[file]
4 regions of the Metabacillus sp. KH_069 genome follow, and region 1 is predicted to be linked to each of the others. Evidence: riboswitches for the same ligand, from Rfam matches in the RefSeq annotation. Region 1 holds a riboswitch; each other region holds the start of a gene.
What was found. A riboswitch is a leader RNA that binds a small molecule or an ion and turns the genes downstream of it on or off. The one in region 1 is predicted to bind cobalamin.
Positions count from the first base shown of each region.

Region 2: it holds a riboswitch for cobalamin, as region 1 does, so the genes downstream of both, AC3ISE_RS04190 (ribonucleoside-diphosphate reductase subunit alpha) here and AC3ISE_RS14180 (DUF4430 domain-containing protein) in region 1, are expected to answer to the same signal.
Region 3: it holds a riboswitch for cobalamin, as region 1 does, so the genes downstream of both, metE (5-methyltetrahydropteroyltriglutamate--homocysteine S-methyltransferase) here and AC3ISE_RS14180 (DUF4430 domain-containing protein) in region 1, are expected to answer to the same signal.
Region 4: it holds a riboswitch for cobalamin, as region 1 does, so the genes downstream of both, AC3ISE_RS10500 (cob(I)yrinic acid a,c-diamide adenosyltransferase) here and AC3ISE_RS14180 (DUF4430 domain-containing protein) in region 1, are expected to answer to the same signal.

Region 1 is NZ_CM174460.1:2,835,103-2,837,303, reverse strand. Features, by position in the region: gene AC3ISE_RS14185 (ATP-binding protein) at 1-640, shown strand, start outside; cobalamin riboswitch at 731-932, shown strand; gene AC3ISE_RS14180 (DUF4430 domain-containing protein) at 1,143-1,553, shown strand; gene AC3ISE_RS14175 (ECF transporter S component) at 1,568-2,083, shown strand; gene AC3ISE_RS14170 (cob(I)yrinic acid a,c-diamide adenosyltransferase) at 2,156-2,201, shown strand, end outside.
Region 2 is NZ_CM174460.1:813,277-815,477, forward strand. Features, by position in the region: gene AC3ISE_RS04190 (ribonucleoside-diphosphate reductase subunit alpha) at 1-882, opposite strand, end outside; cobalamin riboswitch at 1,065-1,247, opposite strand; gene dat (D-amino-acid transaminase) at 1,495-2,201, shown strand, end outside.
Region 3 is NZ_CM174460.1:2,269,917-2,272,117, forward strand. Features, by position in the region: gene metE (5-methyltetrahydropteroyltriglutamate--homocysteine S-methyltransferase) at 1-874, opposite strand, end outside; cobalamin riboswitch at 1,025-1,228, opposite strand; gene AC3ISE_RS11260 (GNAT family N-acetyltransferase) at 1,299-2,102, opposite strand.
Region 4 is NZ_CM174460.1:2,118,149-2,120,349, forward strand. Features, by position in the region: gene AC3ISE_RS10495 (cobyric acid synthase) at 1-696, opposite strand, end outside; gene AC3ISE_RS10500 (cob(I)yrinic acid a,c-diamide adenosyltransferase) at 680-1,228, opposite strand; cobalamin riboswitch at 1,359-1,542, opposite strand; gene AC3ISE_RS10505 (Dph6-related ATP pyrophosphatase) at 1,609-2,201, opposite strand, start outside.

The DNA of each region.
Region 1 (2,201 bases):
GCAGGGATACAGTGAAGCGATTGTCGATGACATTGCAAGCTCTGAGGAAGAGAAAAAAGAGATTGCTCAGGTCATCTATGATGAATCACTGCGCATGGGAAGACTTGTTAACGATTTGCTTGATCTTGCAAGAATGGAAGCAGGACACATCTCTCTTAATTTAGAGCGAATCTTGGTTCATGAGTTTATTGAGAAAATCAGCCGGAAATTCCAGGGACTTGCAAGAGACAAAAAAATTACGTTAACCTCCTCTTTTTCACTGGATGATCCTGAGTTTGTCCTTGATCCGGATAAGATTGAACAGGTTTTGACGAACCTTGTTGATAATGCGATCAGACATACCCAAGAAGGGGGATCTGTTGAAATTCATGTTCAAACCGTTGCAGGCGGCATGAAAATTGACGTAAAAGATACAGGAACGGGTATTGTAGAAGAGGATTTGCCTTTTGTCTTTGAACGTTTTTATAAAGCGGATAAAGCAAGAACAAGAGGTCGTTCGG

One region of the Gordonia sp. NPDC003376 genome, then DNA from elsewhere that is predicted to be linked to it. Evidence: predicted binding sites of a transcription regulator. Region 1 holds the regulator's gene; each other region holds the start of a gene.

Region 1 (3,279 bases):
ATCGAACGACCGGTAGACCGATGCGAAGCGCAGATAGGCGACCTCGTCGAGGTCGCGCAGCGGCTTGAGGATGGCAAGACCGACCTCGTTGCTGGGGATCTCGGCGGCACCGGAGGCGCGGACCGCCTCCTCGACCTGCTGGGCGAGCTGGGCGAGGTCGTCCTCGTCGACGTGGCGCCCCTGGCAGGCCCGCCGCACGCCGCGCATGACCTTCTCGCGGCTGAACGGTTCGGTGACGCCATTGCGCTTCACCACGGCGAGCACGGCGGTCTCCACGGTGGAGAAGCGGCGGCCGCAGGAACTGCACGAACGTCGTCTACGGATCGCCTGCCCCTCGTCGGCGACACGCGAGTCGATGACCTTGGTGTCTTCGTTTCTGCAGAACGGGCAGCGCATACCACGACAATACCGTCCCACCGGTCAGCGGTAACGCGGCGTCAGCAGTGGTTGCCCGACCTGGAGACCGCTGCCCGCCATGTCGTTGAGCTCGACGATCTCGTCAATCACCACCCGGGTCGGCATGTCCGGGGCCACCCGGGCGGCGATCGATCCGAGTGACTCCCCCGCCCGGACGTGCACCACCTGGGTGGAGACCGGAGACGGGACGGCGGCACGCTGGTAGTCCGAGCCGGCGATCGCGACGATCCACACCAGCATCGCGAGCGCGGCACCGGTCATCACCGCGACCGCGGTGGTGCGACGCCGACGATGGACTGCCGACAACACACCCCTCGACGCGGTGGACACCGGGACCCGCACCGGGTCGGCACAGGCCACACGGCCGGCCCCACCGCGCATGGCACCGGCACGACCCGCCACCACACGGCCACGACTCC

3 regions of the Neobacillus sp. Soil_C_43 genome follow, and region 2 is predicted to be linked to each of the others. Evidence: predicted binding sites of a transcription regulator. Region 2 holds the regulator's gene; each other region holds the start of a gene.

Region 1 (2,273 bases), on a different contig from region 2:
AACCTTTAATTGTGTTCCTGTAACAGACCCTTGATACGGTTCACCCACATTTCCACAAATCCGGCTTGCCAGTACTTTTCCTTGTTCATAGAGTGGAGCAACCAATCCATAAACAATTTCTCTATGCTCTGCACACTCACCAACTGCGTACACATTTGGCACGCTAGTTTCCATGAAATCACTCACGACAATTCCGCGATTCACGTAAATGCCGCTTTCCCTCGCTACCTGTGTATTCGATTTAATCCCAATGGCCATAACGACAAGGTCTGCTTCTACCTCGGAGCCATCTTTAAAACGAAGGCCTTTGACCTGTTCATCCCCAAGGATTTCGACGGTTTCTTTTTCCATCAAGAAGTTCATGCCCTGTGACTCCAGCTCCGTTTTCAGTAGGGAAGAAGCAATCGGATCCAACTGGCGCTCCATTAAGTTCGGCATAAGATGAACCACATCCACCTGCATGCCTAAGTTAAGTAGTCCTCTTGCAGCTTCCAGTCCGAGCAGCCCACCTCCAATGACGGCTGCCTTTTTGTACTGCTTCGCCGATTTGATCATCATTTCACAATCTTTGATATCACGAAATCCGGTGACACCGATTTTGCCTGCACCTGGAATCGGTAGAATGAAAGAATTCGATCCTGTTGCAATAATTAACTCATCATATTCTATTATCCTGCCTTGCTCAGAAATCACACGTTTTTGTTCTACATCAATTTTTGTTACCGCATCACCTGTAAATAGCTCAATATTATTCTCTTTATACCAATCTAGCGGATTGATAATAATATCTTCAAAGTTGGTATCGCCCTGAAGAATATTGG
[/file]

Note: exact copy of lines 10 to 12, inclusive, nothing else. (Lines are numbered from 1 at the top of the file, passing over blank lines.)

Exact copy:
Region 4 is NZ_CM174460.1:2,118,149-2,120,349, forward strand. Features, by position in the region: gene AC3ISE_RS10495 (cobyric acid synthase) at 1-696, opposite strand, end outside; gene AC3ISE_RS10500 (cob(I)yrinic acid a,c-diamide adenosyltransferase) at 680-1,228, opposite strand; cobalamin riboswitch at 1,359-1,542, opposite strand; gene AC3ISE_RS10505 (Dph6-related ATP pyrophosphatase) at 1,609-2,201, opposite strand, start outside.

The DNA of each region.
Region 1 (2,201 bases):